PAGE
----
Pierre Report: Semi-hectic week at the Capitol

The seventh week of session for the House of Representatives has been semi-hectic. All House bills had to be acted upon by the close of session on Wednesday.  All bills introduced by representatives had to be voted on and passed to the Senate side or killed.

HB 1217 was heavily debated.  It concerned decision of a pregnant mother to terminate her relationship with her child by abortion.  It passed 49-19.

HB 1245 was to revise and repeal certain provisions regarding the salary and travel reimbursements for county veterans� service officers.  This bill is passing another cost to the county commissioners without giving them funding for such expenses.  This bill passed 36-33.

HB 1252 allows discretion to local governments to prohibit certain outdoor signs and advertisements such as billboards.  This bill failed 35-34.  It needed a majority of the representatives to pass, which would be 36.

HB 1236 was to cut the legislators� salaries 10 percent from $6,000 to $5,400.  This bill required a two-thirds vote to pass, but failed 42-26.

HB 1083 revised state education benefits for veterans.  Because this would have to be funded, most likely it would cause another increase in tuition and fees to other students.  It failed 29-40.

A much-discussed bill was HB 1178.  It would restrict the entry of conservation officers onto private land without permission.  This bill failed 21-48.

Thursday started the Senate passed bills and onto the House for consideration.  These early bills were generally unanimously passed from the Senate floor and were fairly easy.

The above bills were the more debated bills in the House that stirred quite a bit of debate.  There were many other bills that were easy to pass, tabled or failed by a large number.

HB 1230 is in the Senate now for consideration. This is the governor�s bill that takes 22 percent from the contractor�s excise tax to form another fund for economic development.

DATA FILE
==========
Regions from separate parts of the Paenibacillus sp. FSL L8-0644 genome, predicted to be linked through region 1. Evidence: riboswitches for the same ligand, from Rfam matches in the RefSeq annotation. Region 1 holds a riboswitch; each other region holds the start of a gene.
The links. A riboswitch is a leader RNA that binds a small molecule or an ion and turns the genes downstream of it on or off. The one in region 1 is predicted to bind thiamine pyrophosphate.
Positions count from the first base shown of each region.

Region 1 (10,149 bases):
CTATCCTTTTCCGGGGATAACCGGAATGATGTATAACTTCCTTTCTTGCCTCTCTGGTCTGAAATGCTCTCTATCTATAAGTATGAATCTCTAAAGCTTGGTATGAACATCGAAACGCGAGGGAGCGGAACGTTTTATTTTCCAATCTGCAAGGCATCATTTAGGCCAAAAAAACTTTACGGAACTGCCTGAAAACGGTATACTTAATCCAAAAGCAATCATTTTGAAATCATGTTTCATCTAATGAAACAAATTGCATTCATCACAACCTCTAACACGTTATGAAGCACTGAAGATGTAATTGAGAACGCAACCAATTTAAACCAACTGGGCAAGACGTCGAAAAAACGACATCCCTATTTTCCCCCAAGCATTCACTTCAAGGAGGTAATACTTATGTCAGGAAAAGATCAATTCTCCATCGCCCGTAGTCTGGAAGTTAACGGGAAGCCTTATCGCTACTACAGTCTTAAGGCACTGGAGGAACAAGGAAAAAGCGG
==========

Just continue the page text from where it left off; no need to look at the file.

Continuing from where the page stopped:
What is so bad about this bill is that it takes monies away from education funding and Medicaid funding.  I�m all for economic development as witnessed by my past association with Viborg�s Economic Development Board, but when it takes money from education and Medicaid, then I have a problem.  Please take time to e-mail your senators and not let this occur.

HB 1044, a bill that concerns the Turner, Clay, and Lincoln Water Flood Plain District,  has hit a snag in the Senate.  It passed through the House 69-0 and passed through the Senate committee unanimously with consent.  A senator from up north took this bill off of consent and now is being referred back to the Senate committee for another look.  This bill helps flood plain districts and hurts no one.  I�m a little baffled by this move.

Lastly, but definitely not the least important, was murmurs of what to do with the budget proposed cuts.  The majority party has had meetings dealing with the issue, especially concerning education and Medicaid.  I�m of the opinion because of the 600+ e-mails and the coffees and cracker barrels I�ve attended that we can spread this over 2-3 years and use �one-time� monies that the state has in its coffers to get through this deficit that has taken 7-8 years to amass.  Please remember two things that I believe in. One, education is the best form of economic development we have in South Dakota, and two, if Medicaid is cut by $30,000,000 from the state budget, we also lose approximately $45,000,000 in matching federal aid.

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